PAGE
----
Agora-what? Agoraphobia is when you fear having a panic attack in a place or situation that is difficult to escape from or where help may not be available. Someone with agoraphobia might restrict themselves to being only in places they consider safe and avoid certain situations, such as public transport, crowds or queues. If you think this might be you, there is help available.
This can help if:
- you worry about having panic attacks
- you want to know what agoraphobia is
- you’re worried about someone who may be experiencing agoraphobia.
What is agoraphobia?
Most people develop agoraphobia as part of an anxiety or panic disorder, where the fear of having overwhelming anxiety when away from home makes it difficult for them to go out. If you have agoraphobia, you may be anxious about having a panic attack, or you may fear other places or situations where you’ve had a panic attack before.
This fear may make you avoid these situations or do things to help manage your anxiety, such as only catching the bus with a parent or friend. While these behaviours can decrease your anxiety temporarily, in the long term they can make it worse.
Some signs and symptoms of agoraphobia include::
- You avoid situations because you’re concerned you’ll have a panic attack.
- You worry that if you have a panic attack, you won’t be able to get away easily or that no one will be able to help you.
- You agree to go to certain places only if someone goes with you.
- You’re reluctant to leave, or get anxious when leaving, situations and environments that are familiar or feel safe.
- You experience anxiety or panic when you can’t avoid certain situations.
What causes agoraphobia?
There’s no single cause of agoraphobia. If you have a family history of agoraphobia or other anxiety disorders, or have experienced a panic attack or traumatic event in the past, your likelihood of developing agoraphobia increases.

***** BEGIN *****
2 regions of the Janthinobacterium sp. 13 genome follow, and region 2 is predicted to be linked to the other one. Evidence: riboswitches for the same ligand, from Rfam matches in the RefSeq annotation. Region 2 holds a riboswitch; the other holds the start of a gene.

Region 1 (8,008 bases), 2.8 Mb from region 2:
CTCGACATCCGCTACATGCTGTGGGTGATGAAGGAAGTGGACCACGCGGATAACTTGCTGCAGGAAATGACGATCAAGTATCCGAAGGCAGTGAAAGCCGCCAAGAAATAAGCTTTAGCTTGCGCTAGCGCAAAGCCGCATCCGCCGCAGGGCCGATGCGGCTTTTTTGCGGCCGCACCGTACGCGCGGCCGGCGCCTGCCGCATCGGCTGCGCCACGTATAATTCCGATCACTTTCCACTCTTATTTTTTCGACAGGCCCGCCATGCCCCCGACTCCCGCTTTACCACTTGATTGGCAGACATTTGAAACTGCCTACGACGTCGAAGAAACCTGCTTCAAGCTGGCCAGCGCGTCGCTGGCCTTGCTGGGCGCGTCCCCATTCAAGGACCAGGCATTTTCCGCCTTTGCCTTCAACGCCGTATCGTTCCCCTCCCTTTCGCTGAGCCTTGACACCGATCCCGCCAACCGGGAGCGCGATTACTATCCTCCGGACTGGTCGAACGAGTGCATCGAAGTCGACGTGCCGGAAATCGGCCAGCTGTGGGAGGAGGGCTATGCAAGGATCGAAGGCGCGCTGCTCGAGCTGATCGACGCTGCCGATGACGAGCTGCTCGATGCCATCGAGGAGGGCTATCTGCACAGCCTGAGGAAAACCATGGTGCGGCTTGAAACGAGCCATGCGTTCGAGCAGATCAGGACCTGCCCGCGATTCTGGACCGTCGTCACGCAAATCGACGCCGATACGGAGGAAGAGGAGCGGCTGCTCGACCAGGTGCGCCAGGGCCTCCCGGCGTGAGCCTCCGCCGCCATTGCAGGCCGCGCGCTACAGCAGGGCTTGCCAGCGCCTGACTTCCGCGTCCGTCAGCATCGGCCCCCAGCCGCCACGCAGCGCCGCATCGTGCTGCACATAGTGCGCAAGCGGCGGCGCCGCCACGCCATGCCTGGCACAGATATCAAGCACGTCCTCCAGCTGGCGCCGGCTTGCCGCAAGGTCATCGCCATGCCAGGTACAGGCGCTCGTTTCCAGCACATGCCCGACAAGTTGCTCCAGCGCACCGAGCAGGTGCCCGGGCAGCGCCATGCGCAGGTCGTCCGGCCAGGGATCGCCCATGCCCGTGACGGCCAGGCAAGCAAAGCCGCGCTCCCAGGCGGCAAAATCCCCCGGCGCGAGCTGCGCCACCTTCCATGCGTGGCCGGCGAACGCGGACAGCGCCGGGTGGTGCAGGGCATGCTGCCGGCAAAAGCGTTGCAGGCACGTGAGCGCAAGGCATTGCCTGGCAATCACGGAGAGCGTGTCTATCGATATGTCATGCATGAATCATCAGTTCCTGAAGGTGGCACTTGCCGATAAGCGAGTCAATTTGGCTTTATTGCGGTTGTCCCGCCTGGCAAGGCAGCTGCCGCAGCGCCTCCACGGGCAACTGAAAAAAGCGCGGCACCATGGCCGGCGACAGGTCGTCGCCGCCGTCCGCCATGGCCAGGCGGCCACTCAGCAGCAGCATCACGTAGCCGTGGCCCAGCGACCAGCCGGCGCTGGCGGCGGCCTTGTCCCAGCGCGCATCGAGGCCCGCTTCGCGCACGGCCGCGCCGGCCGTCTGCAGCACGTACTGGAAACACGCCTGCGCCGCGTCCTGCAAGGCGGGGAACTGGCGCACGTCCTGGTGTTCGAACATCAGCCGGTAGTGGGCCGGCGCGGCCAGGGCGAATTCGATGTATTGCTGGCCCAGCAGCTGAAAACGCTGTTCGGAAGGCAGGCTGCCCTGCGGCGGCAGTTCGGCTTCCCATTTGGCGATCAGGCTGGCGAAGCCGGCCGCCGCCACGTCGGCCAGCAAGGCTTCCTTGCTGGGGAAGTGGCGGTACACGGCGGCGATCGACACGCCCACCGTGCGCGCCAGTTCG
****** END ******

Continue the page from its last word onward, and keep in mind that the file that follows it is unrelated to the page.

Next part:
Agoraphobia develops over time, as you start avoiding more and more places that make you feel anxious.
How can agoraphobia affect your life?
If left untreated, agoraphobia can really reduce your quality of life. For example:
- You may feel unable to continue doing some activities, such as going to work or school, participating in hobbies, or leaving home to exercise or socialise.
- Isolation, loneliness, boredom and financial hardship (from not being able to work) can cause distress and increase the risk of depression.
- If you start using unhealthy coping mechanisms, such as drinking or taking drugs, this can cause or contribute to other health problems.
- Feelings of powerlessness to do anything can lead to anger and frustration, which can damage your self-esteem and lead to depression and other anxieties.
What treatment is available?
The first step in getting effective treatment for agoraphobia is to seek professional help. Your doctor and/or mental health professional will help work out the best treatment plan for you, depending on your preferences and circumstances.
This will vary from person to person, but can include counselling or therapy, medication, relaxation training, support groups or self-help methods. Starting and going through treatment can be difficult, but remember that your mental health professional will work at a pace that suits you. Learn more about treatments for anxiety conditions here.
When you find yourself in a situation that causes you to panic, try these suggestions:
- Slow down your breathing: feelings of panic and anxiety can increase when you breathe too quickly. Try to breathe slowly and deeply, counting to three on each breath in and again on each breath out.
- Focus on something non-threatening: remind yourself that your frightening thoughts are a sign of your panic, rather than of what’s actually happening, and that they’ll soon pass. Try counting backwards from 100, or recall the words of a favourite song.
Get more ideas for what you can do on your own to manage symptoms here.
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